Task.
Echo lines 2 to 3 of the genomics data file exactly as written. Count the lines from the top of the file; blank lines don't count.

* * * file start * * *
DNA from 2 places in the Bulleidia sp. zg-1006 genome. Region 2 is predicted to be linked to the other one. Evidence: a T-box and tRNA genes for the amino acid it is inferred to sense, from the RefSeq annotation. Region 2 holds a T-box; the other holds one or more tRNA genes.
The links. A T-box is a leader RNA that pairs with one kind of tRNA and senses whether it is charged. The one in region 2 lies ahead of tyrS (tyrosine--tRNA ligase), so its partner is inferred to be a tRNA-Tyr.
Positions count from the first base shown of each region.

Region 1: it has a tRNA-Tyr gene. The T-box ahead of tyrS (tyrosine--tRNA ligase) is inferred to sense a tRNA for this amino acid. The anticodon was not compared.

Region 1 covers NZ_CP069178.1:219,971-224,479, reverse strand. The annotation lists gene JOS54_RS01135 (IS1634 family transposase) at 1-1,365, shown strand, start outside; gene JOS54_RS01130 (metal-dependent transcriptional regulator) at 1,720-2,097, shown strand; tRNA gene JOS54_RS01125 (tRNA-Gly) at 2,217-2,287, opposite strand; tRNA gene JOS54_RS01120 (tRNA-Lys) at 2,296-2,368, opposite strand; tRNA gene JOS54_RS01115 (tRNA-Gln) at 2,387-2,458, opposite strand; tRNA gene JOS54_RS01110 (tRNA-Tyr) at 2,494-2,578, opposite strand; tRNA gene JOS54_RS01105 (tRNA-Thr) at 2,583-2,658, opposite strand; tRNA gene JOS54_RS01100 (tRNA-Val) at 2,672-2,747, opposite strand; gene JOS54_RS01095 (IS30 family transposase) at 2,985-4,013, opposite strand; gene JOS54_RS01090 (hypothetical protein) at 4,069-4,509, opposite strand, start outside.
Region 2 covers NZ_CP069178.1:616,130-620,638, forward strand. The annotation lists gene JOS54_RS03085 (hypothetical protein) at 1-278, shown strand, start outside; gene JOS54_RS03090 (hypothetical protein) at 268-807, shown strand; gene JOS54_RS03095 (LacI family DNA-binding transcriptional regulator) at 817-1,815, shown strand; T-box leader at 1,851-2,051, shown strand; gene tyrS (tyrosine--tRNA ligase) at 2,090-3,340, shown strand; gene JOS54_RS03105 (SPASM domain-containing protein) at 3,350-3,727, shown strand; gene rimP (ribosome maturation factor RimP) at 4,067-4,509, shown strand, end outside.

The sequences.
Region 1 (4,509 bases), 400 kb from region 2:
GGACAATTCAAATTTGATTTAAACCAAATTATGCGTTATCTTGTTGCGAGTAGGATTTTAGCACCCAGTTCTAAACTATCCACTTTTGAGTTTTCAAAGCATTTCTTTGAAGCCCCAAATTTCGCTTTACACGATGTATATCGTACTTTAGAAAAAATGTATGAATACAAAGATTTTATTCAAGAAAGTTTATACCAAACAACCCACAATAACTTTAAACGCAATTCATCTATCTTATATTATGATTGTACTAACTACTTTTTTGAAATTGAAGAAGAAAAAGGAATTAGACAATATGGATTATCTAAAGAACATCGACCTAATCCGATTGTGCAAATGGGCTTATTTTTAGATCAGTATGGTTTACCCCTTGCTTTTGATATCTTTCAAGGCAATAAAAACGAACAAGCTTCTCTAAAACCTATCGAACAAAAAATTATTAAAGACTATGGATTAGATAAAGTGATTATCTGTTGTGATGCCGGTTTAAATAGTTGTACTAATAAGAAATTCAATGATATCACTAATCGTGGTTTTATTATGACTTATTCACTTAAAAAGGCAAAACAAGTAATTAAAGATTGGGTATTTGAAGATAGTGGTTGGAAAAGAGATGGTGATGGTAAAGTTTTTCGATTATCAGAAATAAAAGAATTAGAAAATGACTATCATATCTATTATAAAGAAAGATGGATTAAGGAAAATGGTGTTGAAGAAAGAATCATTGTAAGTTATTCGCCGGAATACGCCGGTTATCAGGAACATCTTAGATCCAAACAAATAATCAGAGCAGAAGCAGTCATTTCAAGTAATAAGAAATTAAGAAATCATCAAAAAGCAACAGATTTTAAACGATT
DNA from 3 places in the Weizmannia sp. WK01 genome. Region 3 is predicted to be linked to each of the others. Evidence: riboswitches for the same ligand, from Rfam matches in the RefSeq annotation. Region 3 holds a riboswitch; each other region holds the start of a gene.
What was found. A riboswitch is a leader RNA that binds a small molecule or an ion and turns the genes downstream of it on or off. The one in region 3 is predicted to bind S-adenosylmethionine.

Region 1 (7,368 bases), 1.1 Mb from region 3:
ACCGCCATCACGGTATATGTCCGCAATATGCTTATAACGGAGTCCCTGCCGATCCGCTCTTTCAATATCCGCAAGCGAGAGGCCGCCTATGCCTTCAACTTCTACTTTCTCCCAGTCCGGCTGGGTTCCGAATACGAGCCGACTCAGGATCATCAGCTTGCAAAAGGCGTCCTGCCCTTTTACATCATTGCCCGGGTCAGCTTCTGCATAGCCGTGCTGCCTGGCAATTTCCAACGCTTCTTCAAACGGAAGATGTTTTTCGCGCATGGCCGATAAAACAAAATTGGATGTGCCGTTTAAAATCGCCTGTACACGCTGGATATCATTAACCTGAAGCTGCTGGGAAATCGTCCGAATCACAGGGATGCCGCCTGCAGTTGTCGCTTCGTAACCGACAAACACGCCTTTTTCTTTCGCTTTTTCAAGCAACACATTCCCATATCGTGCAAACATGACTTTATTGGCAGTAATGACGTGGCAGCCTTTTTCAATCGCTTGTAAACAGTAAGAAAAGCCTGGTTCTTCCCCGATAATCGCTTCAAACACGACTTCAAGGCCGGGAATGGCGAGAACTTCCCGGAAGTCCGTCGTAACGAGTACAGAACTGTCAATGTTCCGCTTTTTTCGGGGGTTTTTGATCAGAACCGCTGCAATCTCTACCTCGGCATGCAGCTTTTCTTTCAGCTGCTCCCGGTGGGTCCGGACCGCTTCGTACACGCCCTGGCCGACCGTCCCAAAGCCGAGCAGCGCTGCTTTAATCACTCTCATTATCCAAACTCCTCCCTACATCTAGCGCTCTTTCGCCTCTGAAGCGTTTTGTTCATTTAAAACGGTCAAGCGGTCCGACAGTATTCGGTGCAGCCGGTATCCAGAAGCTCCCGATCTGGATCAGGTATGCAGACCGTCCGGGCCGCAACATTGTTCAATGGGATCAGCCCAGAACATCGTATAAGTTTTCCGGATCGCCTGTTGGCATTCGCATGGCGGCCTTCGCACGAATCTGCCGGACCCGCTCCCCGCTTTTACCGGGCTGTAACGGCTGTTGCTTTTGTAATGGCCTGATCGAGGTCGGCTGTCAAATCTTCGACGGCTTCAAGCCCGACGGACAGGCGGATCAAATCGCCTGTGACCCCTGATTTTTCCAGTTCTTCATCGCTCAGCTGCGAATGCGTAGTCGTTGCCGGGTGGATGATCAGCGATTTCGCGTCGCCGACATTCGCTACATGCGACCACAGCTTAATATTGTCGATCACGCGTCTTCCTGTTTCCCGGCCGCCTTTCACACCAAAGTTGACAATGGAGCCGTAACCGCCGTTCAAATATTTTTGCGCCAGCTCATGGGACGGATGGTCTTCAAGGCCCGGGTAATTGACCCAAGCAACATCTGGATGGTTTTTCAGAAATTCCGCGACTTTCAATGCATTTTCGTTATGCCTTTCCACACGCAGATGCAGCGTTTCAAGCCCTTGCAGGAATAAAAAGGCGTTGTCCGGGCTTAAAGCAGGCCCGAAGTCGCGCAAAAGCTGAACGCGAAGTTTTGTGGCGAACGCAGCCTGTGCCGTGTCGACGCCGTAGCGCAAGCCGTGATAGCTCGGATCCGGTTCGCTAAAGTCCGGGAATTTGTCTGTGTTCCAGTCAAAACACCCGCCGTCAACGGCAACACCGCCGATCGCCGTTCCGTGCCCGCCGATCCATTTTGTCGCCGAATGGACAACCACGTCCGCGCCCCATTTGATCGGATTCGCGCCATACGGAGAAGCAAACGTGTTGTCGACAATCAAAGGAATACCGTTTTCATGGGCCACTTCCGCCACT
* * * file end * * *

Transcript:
The links. A T-box is a leader RNA that pairs with one kind of tRNA and senses whether it is charged. The one in region 2 lies ahead of tyrS (tyrosine--tRNA ligase), so its partner is inferred to be a tRNA-Tyr.
Positions count from the first base shown of each region.